Nearly six years after the Cubs paid him more than $1 million to pass on a commitment to the University of Georgia, Duane Underwood Jr. appears to be putting together health and performance.The Cubs' 29th-ranked prospect extended his scoreless streak to 13 2/3 innings Friday by pitching shutout ball into
Nearly six years after the Cubs paid him more than $1 million to pass on a commitment to the University of Georgia, Duane Underwood Jr. appears to be putting together health and performance.
The Cubs' 29th-ranked prospect extended his scoreless streak to 13 2/3 innings Friday by pitching shutout ball into the seventh as Triple-A Iowa held on for a 5-3 win over Omaha at Werner Park.
Gameday box score
Underwood (2-3), a 2012 second-round pick out of a Georgia high school, allowed three hits and three walks while striking out three over 6 2/3 innings. He did not give up a hit until Royals No. 15 prospectRyan O'Hearn singled to left field leading off the fifth. The 23-year-old yielded two more hits and was replaced by right-hander Randy Rosario after a two-out double in the seventh by Frank Schwindel.
Friday's outing followed a seven-inning one-hit gem on May 6 at Round Rock in which Underwood fanned seven and walked two. He lowered his ERA to 2.62, which ranks eighth in the Pacific Coast League.
Iowa manager Marty Pevey said everything has clicked for Underwood in recent weeks.
"His past three starts, he's had a three-pitch mix working -- the fastball, curveball and changeup," the former big league backstop said. "He's been throwing the curveball for strikes early in counts and able to work ahead in the count with his breaking ball and ride the four-seam fastball up in the zone. And the arm speed on the changeup has been great."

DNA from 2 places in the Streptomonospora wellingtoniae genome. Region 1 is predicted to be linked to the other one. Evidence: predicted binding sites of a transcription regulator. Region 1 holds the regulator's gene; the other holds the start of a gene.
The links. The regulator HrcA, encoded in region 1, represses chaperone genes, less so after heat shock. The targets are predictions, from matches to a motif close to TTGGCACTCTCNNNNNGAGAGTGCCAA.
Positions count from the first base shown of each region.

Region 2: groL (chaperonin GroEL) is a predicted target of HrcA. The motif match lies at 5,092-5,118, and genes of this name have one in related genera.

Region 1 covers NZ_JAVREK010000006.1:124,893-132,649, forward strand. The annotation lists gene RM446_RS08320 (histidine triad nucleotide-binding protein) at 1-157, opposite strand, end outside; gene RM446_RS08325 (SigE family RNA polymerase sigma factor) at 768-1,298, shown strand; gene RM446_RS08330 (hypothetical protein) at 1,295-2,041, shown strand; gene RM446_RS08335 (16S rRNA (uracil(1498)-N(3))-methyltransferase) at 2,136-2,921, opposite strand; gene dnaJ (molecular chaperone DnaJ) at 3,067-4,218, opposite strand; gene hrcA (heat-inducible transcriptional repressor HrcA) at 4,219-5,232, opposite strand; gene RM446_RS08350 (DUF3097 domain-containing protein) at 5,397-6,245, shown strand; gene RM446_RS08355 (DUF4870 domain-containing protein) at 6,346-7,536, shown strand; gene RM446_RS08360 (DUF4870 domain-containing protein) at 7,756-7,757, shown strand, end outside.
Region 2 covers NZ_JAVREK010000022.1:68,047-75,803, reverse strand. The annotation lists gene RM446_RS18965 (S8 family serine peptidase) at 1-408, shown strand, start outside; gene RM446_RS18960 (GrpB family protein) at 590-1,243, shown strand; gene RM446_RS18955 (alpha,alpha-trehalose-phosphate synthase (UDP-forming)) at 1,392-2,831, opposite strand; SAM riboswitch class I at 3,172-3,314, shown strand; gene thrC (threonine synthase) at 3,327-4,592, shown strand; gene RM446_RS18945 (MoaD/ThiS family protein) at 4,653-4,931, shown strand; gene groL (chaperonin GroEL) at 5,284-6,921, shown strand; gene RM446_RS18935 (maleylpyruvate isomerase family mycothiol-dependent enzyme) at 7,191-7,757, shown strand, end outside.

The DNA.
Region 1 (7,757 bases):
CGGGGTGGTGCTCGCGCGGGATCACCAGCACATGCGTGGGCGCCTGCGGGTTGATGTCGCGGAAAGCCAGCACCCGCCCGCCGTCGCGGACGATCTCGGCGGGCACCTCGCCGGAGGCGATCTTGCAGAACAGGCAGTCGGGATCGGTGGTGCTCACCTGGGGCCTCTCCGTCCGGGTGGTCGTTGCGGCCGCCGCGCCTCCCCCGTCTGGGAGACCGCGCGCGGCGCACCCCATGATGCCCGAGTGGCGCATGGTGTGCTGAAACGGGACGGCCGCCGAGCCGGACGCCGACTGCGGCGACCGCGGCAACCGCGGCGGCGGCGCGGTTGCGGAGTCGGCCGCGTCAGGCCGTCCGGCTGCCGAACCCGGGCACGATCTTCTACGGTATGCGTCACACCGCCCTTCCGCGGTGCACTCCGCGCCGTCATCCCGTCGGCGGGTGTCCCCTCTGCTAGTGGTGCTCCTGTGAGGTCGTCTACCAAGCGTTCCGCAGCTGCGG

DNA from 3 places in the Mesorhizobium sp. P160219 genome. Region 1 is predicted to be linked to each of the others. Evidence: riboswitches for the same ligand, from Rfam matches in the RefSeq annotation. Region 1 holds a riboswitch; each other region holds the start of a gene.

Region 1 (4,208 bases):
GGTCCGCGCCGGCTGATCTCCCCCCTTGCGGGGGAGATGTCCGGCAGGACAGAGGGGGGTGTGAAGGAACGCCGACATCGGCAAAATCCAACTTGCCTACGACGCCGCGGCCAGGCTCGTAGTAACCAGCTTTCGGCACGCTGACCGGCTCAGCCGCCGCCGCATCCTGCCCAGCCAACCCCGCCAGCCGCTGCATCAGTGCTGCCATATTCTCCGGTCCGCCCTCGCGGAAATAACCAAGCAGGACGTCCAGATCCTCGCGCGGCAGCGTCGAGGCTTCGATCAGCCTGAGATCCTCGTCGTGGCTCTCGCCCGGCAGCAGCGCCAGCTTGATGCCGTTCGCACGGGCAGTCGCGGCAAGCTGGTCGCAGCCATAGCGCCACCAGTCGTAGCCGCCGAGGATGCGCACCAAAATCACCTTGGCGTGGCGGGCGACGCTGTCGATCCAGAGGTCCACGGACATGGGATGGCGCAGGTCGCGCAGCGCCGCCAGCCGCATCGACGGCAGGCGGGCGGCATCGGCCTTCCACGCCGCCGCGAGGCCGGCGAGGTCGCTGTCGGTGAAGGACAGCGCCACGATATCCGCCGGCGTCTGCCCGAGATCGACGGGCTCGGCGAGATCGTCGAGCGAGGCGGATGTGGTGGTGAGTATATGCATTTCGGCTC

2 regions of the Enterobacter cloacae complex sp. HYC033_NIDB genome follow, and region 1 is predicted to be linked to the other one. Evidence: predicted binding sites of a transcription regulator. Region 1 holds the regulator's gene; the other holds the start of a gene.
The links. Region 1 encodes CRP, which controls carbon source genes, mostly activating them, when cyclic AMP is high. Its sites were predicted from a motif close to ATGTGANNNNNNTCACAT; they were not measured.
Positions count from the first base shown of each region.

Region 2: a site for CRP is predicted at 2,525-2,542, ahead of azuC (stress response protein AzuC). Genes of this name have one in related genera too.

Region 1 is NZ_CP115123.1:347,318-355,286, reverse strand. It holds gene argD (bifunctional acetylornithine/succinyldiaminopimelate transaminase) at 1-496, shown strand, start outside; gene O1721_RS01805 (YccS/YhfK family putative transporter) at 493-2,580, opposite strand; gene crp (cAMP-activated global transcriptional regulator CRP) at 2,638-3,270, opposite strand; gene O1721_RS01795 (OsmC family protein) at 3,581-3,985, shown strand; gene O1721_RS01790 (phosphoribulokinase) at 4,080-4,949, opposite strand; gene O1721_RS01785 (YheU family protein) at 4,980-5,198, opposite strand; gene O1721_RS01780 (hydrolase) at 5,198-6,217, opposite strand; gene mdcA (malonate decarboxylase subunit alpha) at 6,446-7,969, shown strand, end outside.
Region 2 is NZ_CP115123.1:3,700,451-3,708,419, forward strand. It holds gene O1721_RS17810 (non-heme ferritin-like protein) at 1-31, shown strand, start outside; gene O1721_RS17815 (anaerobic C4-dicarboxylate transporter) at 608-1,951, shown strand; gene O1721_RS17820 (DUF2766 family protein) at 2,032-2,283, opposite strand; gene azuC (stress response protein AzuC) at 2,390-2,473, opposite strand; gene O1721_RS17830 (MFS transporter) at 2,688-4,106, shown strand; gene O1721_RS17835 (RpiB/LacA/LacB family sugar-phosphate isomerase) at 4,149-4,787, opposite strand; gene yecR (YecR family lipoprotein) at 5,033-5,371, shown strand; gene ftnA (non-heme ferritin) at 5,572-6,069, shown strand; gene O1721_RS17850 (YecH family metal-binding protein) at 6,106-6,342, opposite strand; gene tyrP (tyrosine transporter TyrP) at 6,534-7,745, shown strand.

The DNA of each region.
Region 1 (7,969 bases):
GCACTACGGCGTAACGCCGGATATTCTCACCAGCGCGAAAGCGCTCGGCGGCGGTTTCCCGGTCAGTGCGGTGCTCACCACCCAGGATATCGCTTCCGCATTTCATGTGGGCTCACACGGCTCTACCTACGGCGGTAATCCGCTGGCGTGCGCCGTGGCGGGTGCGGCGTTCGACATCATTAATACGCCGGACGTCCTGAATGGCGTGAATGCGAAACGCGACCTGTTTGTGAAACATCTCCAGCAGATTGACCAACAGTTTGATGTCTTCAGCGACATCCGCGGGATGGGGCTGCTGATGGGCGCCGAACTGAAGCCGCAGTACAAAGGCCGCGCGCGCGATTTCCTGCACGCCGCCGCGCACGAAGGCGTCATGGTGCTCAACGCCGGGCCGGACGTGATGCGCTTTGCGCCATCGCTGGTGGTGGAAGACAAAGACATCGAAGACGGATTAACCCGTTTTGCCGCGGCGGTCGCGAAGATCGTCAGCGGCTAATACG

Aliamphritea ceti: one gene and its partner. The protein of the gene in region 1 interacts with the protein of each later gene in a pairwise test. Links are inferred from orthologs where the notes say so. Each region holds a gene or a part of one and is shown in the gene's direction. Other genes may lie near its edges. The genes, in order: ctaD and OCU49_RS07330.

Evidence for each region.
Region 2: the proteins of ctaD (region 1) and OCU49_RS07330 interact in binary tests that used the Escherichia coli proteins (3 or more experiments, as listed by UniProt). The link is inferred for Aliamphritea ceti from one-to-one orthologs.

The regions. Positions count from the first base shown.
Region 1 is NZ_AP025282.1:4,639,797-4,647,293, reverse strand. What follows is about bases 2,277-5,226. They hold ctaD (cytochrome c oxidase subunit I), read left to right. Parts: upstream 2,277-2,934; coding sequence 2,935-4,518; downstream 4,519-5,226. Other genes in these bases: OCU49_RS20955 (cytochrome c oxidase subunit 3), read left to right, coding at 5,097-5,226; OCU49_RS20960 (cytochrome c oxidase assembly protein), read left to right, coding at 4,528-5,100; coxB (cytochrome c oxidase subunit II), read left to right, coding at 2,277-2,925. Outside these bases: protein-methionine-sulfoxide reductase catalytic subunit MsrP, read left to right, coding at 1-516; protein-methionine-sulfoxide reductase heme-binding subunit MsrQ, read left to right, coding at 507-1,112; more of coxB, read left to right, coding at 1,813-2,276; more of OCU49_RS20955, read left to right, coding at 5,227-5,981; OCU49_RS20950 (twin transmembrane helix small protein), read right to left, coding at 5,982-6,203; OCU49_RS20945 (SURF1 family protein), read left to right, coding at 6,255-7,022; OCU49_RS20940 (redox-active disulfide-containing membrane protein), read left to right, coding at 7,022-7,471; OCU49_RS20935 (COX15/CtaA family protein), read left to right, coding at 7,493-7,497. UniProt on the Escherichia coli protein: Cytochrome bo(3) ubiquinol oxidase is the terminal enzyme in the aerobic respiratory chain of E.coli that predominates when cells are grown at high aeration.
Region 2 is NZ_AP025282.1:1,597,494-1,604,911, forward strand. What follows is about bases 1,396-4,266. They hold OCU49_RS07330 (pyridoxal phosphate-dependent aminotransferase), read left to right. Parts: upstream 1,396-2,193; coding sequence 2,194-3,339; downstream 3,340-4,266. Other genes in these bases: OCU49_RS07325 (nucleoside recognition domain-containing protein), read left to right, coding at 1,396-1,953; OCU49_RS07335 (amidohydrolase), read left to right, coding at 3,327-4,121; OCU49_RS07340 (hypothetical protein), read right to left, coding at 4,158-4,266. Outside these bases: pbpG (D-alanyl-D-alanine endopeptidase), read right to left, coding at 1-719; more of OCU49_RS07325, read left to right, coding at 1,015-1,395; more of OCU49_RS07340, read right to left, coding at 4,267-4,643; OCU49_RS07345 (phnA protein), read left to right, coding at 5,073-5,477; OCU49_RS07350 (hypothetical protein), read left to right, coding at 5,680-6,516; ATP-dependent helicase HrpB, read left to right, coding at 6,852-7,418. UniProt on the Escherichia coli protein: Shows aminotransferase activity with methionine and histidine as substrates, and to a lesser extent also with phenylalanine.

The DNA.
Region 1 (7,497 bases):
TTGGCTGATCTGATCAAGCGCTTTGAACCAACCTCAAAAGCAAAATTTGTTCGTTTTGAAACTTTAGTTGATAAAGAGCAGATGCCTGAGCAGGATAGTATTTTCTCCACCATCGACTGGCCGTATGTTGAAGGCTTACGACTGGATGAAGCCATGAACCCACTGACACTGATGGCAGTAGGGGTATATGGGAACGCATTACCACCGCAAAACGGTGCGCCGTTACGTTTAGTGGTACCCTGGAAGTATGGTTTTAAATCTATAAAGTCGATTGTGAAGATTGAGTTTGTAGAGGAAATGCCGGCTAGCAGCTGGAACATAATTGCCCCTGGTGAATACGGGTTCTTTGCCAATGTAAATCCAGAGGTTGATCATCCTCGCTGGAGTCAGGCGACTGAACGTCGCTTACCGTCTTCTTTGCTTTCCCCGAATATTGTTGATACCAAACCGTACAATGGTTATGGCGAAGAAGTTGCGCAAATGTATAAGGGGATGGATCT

It was Underwood's fourth scoreless outing in 2018 following an encouraging season in which he set career highs in innings, strikeouts, wins and starts. Health has been an issue for the 6-foot-2, 210-pounder as he dealt with elbow soreness, forearm tightness and inflammation in missing parts of 2015 and 2016.
Pevey said Underwood has had no issues health-wise.
"He's around a good group of guys here. [Pitching coach Rod] Nichols goes an outstanding job and Underwood has handled the pressure of the [Pacific Coast League] very well," said Pevey, who's in his sixth season in Iowa.
This year, the talent that made him coveted as a prep player is showing through. He's flashed good control with seven walks over 34 1/3 innings. The past three starts, Underwood has worked with former big league catcher Chris Gimenez, to whom Pevey gives credit for the right-hander's success.
"We're very fortunate to have three catchers here who are all outstanding," the skipper said. "Taylor Davis is probably one of the best receivers in all of baseball, if you take a look at the analytics. And Chris Gimenez has done an outstanding job with Underwood all season. I believe he's caught him the past three starts. They work really well together and they're able to follow the plan for the game. [Gimenez] knows when early in the game they weren't hitting on the curveball, but then it clicked in."
Underwood got support in the form of timely hitting as the Cubs took advantage of seven walks. A free pass and a passed ball helped set up Iowa's first run in the third when Mike Freeman singled home Chesny Young. Efren Navarro's sacrifice fly made it 2-0. The I-cubs tacked on two in the sixth on an RBI double by Ryan Court and a sacrifice fly by Young.
Bijan Rademacher capped Iowa's scoring with a sacrifice fly in the ninth.
Randy Rosario got four outs in relief of Underwood, striking out one. Dillon Maples retired one batter and walked four in the ninth and Major League veteran Shae Simmons gave up a two-run single to Paulo Orlando before getting the final two outs.
Royals No. 21 prospect Heath Fillmyer (2-3) surrendered four runs on eight hits over six innings, walking three and striking out four.
Underwood was the story, however. Six years after he was drafted, he's close to reaching his ultimate goal. And Pevey said it's within his grasp.
"Everybody has goals, right? He just needs to keep doing what he's doing, make his starts and be consistent," the manager said. "He's a real good athlete, he controls the running game. Right now, he's doing everything he's supposed to do to make the Major Leagues and pitch for a championship-contending ballclub."
Vince Lara-Cinisomo is a contributor to MiLB.com. Follow him on Twitter @vincelara.